Inside German football: True love drives Dortmund devotees

From the largest terrace in Europe, Dortmund’s fans exemplify a club with the best of football traditions

Dortmund’s charismatic manager Juergen Klopp with his players in front of the Südtribune prior to their Champions League clash with Arsenal.

Dortmund’s charismatic manager Juergen Klopp with his players in front of the Südtribune prior to their Champions League clash with Arsenal.

 

Once you’ve been to a certain number of football stadiums they begin to blur into each other, but something about the Westfalenstadion in Dortmund breaks through the jaded glaze. The Grand March from Verdi’s Aida is blasting out of the stadium speakers and I’m staring at the fluttering mass of black and yellow flags on the Südtribune, the largest terrace in Europe. It’s a bit like gazing into the crater of a volcano. On the field, the squads of Borussia Dortmund and Arsenal are getting warmed up to play each other in the Champions League.

In the Bürgermeister pub a few hundred metres from the ground I had told a friend that it was the first time I had come to this stadium, so it was a sort of pilgrimage for me. “It’s a pity you couldn’t come here for a league match,” he said. The Champions League games are all-seater, which reduces the 25,000 capacity of the Südtribune by more than half, and the people who usually stand and sing together are separated into different seats, which supposedly affects the atmosphere. “The biggest games are usually not the best games, if you know what I mean.”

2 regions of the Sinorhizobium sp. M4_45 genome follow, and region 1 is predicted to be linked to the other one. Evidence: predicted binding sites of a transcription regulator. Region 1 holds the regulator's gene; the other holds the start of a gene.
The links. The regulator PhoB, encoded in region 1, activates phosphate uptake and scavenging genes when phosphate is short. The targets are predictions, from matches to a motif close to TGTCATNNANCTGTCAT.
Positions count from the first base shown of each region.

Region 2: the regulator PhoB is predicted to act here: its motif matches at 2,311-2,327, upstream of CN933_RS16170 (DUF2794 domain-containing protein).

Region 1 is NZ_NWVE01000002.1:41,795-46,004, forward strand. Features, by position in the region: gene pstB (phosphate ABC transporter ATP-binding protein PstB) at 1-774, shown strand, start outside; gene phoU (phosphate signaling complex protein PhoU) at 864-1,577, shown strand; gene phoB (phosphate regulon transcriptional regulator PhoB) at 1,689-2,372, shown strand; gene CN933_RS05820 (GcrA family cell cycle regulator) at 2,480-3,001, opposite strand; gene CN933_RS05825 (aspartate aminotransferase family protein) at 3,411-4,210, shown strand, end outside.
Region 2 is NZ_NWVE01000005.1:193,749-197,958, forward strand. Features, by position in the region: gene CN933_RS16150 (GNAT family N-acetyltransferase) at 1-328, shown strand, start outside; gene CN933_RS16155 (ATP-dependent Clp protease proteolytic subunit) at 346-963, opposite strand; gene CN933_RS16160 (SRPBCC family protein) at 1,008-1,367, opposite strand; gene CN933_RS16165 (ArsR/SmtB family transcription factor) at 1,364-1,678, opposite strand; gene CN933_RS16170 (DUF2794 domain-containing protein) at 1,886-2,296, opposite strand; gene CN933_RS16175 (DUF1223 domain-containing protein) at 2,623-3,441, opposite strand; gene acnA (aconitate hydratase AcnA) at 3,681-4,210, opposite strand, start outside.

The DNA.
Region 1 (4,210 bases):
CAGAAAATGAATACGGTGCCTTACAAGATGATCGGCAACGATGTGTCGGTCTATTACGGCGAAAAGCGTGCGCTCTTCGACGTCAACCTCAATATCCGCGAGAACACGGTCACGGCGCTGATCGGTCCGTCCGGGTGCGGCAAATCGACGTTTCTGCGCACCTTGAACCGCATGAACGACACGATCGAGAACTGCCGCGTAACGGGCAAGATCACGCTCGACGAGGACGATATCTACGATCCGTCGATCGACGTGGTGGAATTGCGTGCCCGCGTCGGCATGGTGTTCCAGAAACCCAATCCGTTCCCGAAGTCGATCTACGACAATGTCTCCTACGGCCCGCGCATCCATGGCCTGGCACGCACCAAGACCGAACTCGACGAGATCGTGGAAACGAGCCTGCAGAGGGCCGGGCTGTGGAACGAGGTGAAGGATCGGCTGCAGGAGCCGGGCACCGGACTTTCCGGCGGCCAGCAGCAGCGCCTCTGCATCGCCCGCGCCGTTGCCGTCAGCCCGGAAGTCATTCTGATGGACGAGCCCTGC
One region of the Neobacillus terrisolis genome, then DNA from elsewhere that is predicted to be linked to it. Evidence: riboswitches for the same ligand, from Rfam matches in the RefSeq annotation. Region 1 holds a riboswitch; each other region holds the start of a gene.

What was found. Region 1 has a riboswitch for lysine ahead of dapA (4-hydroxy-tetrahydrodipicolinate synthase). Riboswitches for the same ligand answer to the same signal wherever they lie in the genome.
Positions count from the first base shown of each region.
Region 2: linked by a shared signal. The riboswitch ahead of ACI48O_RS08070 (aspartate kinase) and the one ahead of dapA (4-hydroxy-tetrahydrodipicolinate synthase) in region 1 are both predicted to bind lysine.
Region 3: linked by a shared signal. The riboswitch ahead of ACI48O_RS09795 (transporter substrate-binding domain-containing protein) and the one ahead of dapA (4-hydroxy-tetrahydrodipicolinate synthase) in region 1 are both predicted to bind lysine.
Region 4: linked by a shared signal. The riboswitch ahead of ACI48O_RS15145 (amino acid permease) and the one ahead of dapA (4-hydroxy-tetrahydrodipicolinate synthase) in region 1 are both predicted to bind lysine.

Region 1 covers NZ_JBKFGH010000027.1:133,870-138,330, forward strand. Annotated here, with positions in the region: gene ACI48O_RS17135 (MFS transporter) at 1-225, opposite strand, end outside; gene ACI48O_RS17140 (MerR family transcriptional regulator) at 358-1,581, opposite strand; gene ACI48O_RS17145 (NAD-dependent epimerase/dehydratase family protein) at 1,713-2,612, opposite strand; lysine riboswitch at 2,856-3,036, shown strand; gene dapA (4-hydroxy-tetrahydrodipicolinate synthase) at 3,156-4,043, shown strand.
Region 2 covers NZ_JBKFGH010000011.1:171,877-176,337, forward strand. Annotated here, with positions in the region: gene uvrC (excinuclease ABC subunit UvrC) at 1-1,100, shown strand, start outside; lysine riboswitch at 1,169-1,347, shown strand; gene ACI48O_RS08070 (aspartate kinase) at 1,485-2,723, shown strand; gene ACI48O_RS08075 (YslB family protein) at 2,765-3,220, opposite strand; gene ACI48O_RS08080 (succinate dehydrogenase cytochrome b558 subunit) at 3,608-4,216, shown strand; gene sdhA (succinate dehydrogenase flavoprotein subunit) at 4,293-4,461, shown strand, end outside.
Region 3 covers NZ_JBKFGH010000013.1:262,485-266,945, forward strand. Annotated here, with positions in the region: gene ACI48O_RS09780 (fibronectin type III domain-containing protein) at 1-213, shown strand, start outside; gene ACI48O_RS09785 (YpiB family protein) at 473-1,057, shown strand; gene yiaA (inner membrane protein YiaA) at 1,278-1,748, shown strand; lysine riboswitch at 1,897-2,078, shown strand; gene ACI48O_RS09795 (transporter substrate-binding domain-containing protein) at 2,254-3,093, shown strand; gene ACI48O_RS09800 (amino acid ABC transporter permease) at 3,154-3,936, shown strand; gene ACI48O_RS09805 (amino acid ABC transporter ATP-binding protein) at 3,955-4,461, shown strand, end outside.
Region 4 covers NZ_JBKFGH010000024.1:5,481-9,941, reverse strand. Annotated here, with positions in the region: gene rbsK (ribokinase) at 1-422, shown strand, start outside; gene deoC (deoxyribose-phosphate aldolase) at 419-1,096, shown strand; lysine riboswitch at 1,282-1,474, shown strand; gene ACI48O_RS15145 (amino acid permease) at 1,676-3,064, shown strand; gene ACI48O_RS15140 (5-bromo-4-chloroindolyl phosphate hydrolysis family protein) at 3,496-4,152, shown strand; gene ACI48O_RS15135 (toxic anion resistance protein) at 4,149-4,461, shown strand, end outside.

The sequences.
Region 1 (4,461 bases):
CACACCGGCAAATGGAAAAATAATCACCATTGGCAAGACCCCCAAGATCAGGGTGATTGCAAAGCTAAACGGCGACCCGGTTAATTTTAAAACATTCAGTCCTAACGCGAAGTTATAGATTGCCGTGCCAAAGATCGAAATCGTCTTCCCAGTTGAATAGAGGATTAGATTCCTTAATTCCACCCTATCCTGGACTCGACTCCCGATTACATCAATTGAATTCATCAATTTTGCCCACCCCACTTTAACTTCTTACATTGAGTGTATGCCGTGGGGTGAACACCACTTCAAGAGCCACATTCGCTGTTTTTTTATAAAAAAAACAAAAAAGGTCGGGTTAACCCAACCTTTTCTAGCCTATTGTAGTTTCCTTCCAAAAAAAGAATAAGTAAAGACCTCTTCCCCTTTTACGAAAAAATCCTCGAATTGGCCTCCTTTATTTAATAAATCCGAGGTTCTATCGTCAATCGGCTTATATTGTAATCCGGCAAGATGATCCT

I silently cursed him for tainting my pilgrimage but right now the Südtribune is putting on the sort of show that makes you wonder what it must be like when it’s really full. Away from that mass of flags and banners, there’s nothing fancy about this stadium, just simple, steep, straight slopes sweeping skywards on all sides. The grey seats focus attention on the masses of yellow-shirted fans. The playlist is cheesy and upbeat – Jump by Van Halen, Happy Birthday To Ya by Stevie Wonder, a massive helicopter rotor noise, You’ll Never Walk Alone.

Then comes the unofficial club anthem Dortmund, Unsere Stadt – Dortmund, Our City. It’s a syrupy rock-ballad of the type German football clubs go crazy for. The singer is apparently a mate of the manager, Jürgen Klopp. Thousands of fans sing along to words that are pitched somewhere between Everything I Do I Do It For You and Allentown.

Dortmund, our city,

Is known throughout the world,

because she has something,

that other cities don’t.

From here came the steel,

The coal and the beer!

The most honest people,

Come here from the Ruhr!

But the real reason,

That people love this town

Is called BVB, BVB 09!

Borussia Dortmund, you are our love

Borussia Dortmund, you and you alone

Borussia Dortmund, you’ve given us so much.

The match is about to kick off and the Dortmund fans are making a lot of noise, but the ones I spoke to earlier didn’t seem to fancy it. Dortmund are carrying a lot of injuries – Reus, Hummels, Piszczek, Blaszczykowski, Sahin, Kagawa, Gündogan as always. People were saying 1-1 would be a good result.

Maybe they should have remembered the corny yet perceptive words of Dortmund, Unsere Stadt: “A black-and-yellow sea of flags / the Südtribune quakes / the opponent feels the thunderbolt / when he experiences this power.”

It looks that way in the first minute when Kieran Gibbs starts toward a loose ball ahead of him, then changes his mind and pulls back. Arsenal start off on the back foot and retreat from there. Their players are being hustled and chased into mistakes. They can’t keep the ball for longer than a couple of seconds at a time. The game is all happening in their half. They’re groping for their usual passing rhythm but they can’t get any control. Just before half-time, Ciro Immobile runs through the middle and scores. Just after half-time, Pierre-Emerick Aubameyang runs through the middle and scores. Arsenal have been run off the park.